Learning About Our Networks
Introduction and Objectives
At Katha, we believe that our biggest strength lies in the network we have built and the data we have accumulated so far. At over 15 million, our network is currently as big and more active compared to that of Meta. And the 60 million impressions that we have clocked in the past 6 months have helped us understand a lot about our network, the underlying demographics and interests.
This blog post is about how we ran an experiment to validate our understanding of our audience. We were looking to learn further about their purchasing patterns, and in turn, improve our network segmentation.
Okay, so what did we do?
Over our 6-month advertising journey, for every campaign, we captured information on,
- How many users from each network are viewing our campaigns.
- Engagement from each network.
But to understand our networks' purchasing patterns, we wanted to be able to capture sales data as well. Collecting this from our existing clients meant a delay of over two weeks and a lot of manual effort. Hence we turned to the Amazon Affiliate Program.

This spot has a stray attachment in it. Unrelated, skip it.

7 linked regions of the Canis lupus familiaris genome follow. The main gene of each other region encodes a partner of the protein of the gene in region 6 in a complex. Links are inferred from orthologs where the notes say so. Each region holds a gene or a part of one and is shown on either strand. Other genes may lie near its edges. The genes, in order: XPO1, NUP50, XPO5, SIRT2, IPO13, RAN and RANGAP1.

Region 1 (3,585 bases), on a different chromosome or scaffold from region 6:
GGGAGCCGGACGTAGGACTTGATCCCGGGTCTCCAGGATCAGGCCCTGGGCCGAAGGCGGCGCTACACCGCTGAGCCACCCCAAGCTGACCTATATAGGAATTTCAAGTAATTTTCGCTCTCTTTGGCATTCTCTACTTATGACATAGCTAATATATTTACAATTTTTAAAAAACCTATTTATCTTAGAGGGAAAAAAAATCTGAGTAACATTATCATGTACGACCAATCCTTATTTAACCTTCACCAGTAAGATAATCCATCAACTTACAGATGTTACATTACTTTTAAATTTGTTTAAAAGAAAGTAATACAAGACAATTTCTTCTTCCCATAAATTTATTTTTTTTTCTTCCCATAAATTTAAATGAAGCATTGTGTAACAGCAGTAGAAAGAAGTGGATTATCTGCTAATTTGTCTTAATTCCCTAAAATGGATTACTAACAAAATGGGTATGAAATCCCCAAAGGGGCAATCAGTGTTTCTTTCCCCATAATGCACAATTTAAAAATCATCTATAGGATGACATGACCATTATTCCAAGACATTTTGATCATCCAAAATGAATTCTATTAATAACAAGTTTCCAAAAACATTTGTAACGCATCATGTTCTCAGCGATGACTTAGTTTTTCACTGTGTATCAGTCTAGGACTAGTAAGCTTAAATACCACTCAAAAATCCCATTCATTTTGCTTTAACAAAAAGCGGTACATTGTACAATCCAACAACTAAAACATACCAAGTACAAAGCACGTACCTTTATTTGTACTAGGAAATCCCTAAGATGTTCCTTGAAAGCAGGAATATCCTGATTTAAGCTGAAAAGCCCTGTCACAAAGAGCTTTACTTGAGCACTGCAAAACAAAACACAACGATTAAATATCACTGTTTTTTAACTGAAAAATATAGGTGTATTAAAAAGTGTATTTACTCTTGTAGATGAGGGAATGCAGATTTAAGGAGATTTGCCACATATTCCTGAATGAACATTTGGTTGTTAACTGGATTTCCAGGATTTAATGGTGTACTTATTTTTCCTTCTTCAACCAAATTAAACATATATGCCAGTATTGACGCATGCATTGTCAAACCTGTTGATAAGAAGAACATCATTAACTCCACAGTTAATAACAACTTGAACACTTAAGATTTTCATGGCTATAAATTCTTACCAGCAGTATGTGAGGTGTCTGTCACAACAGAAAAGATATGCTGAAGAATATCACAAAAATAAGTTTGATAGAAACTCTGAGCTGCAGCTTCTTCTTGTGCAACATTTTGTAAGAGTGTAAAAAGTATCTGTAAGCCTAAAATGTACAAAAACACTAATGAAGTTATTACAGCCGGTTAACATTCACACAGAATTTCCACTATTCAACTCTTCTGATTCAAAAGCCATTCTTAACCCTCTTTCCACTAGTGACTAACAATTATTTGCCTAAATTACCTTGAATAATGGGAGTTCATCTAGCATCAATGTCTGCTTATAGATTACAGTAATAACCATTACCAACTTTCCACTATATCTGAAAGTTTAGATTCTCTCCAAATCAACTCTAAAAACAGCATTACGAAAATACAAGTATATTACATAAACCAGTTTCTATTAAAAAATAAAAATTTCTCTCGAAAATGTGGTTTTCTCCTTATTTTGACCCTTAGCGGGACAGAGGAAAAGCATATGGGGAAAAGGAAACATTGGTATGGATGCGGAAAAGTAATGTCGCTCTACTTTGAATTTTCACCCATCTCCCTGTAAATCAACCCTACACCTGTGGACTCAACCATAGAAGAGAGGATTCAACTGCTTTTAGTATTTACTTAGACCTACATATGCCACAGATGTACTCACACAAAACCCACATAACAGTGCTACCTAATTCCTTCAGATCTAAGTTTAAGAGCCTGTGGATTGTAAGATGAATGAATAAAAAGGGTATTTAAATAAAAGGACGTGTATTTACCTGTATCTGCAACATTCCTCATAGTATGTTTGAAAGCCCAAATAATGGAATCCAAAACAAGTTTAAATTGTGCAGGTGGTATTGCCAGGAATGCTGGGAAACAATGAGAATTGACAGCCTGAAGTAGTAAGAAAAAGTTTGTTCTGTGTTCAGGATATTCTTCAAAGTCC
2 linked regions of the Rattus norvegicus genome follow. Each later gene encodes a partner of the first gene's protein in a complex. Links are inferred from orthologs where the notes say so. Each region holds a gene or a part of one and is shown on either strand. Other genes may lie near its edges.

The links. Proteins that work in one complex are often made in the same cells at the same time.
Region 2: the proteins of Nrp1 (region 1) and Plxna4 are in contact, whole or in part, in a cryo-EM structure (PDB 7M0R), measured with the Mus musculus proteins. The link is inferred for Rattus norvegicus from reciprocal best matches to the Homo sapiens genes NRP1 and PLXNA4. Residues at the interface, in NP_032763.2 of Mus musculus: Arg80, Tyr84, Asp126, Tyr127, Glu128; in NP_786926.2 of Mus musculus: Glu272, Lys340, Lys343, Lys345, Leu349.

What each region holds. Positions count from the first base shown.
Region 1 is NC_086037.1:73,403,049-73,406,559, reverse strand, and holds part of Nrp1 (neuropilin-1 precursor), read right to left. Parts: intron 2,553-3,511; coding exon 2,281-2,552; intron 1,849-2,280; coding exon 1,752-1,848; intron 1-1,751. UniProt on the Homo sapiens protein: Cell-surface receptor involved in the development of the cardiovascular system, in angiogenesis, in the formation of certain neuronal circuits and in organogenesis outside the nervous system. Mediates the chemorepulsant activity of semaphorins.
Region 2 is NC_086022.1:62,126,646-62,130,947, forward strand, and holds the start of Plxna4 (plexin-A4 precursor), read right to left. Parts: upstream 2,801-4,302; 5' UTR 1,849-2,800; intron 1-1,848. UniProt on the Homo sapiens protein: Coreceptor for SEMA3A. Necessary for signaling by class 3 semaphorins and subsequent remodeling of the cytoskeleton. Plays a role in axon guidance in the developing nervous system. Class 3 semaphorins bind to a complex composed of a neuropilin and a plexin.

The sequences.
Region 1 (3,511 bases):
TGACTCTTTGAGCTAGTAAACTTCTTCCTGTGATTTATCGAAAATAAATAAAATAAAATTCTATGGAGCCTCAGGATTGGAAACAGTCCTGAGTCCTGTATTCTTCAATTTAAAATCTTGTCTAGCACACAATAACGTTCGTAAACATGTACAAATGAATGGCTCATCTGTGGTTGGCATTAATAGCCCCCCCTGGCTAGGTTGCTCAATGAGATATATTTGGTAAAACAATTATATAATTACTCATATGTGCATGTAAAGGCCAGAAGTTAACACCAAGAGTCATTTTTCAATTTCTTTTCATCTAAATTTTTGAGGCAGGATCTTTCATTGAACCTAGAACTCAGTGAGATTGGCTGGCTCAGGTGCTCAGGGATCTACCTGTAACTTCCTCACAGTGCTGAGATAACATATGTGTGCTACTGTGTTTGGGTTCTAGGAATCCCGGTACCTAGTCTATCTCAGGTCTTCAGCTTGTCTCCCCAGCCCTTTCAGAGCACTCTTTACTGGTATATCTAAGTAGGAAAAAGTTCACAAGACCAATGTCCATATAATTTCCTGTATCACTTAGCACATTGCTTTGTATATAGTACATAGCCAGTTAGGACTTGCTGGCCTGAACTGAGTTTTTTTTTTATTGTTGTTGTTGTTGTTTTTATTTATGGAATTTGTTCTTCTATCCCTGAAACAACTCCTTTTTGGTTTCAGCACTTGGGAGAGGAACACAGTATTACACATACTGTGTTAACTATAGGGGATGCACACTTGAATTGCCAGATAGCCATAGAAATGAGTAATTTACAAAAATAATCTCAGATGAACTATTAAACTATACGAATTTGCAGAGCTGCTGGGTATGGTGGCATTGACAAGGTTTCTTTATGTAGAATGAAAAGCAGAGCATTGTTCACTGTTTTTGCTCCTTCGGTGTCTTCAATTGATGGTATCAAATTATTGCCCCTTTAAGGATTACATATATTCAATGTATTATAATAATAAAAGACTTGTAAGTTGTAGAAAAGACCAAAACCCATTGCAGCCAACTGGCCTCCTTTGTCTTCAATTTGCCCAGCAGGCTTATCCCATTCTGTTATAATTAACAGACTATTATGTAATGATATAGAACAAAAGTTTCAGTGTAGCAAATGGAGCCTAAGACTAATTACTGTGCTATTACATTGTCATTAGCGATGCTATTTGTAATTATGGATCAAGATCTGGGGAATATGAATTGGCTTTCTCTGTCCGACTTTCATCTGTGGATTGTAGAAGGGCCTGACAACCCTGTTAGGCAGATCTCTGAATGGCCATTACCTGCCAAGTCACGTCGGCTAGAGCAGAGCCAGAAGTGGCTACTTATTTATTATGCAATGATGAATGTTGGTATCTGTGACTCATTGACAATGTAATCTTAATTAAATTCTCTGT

We generated an Amazon Affiliate link for Katha across 6 different categories, and posted all Kerala Ads on our platform, requesting our audience to share it in their network.
What did we observe?
We hit an overall 6.5 Lakh impressions across 6 categories, receiving a total of over 22,000 clicks and sales of over Rs. 3.3 Lakh. And of course, the platform learnt a lot about our audience.
What did we learn?
- Birds of a feather flock together Engagement data clearly showed that every network had a favourite segment. For brands, this would mean that network based targeting is as (or more) important than demographics based targeting.
- Consistent traffic across segments The platform was able to drive engagement and traffic uniformly across all categories.
- Sales hinge on brand presence, recall, and established online purchasing behaviour. Most of the sales happened in categories where e-Commerce was already the norm. In other categories, where the purchase is based on brand recall or offline buying experience, engagement did not mostly lead to sales.
In conclusion, Katha's experiment revealed the importance of network-based targeting for brands, consistent engagement across categories, and the significant impact of brand presence and online purchasing behaviour on sales.
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